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Teekay looks shuttle tanker design

Teekay looks shuttle tanker design
TEEKAY is looking to design and have built some of the world?s first forward-accommodation shuttle tankers.

Teekay looks forward with new shuttle tanker design
Vessel concept for North Sea use to focus on stern loading.

TEEKAY is looking to design and have built some of the world"s first forward-accommodation shuttle tankers.

The shipping company has teamed up with Norwegian oil company Det Norsje Oljeskap to design the vessels for operation in the North Sea.

The agreement, signed last week, will see the two companies develop the vessel concept, known as a flexshuttle, in a two-year research project co-funded by the Research Council of Norway.

The designs are for gas-powered engines, with electric drive azimuth pods, targeted at the declining North Sea oil fields where yields are expected to fall in the near future.

There will also be design and feasibility analysis input from a Norwegian computer testing firm, Marine Cybernetics, and the Ship Manoeuvring Simulator Centre in Trondheim.

Teekay Shipping Norway vice-president Sten Rynning described the design as a crossover between offshore vessels and tankers. ?The idea is we wanted to turn around the vessel and use the stern, where you have most of the power,? he said.

The project follows on from the multipurpose shuttle tanker designs from Statoil about a decade ago. These vessels, built in South Korea and Spain, were rigged with drill equipment, and have as a result never been used in a shuttle tanker role. The Teekay vessels will be dedicated tankers.

Due to the nature of shuttle tankering, when the vessels are moored to a loading platform or turret they usually face the most prevalent environmental force, such as waves, tide, current or wind. Teekay likens the vessels, with bow loading systems, to balancing a pyramid on its apex, while the flexshuttle hangs the triangle by its apex to increase stability.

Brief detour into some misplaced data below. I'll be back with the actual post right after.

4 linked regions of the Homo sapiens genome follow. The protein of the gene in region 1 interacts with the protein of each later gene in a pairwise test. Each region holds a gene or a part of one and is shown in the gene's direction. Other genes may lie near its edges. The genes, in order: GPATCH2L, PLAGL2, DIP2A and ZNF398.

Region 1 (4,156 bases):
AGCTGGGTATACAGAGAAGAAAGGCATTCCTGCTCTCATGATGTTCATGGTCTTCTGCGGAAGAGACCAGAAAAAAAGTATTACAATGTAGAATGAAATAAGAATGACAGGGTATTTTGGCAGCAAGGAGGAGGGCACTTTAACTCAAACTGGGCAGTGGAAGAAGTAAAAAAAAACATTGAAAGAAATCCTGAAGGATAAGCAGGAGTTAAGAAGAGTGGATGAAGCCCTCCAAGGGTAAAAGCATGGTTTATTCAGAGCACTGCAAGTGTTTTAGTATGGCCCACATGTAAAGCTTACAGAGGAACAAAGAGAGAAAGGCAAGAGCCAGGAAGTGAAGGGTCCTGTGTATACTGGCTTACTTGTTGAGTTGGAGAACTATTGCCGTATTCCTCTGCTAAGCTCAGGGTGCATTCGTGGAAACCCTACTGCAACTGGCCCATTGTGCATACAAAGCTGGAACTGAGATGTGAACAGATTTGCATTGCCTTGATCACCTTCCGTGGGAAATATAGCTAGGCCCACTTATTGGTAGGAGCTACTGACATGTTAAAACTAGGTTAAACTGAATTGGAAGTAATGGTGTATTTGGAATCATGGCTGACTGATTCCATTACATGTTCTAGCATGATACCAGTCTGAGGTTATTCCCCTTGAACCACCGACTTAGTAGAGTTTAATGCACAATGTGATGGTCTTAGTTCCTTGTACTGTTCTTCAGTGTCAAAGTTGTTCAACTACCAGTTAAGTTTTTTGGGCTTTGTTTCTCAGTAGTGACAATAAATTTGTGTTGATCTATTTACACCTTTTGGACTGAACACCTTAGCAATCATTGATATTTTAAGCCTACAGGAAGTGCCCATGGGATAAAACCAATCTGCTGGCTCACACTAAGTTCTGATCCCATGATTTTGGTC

?If you have to cast off and move away, it always happens when the bow has an angle towards this dominant environmental force,? said Mr Rynning. ?If the wind shifts, or there is a strong current, then it is always the bow that will go off direction.?

The theory is a vessel moored stern first will effectively push ahead, away from the loading point and in the same direction as the prevailing dominant environmental force. Therefore, operations will become both safer and more efficient.

Teekay expected to have enough information about the vessel and some proven mathematical models to be able to order the first newbuilding in about 18 months, Mr Rynning said, with the first operational in the latter part of 2013.

With reserves in the North Sea likely to run low in a few years, Teekay says the 350,000 barrel vessels will be better suited to depleted fields than the larger vessels currently operational in the region.

?We have four aframax tankers being delivered from Samsung this and next year, and they are purpose-built for current North Sea conditions, but going forward we know the UK and Norwegian North Sea sectors will be in decline,? said Mr Rynning.

Another advantage of an aft loading area with azimuth thrusters on the shuttle tanker is the ability to load straight from a production facility, rather than the current trend of using a loading buoy, platform or floating storage and offloading unit.

Today the only production facilities a shuttle tanker can safely load from are floating production storage and offloading ships, which are also vessel shaped and swivel with prevailing weather conditions.


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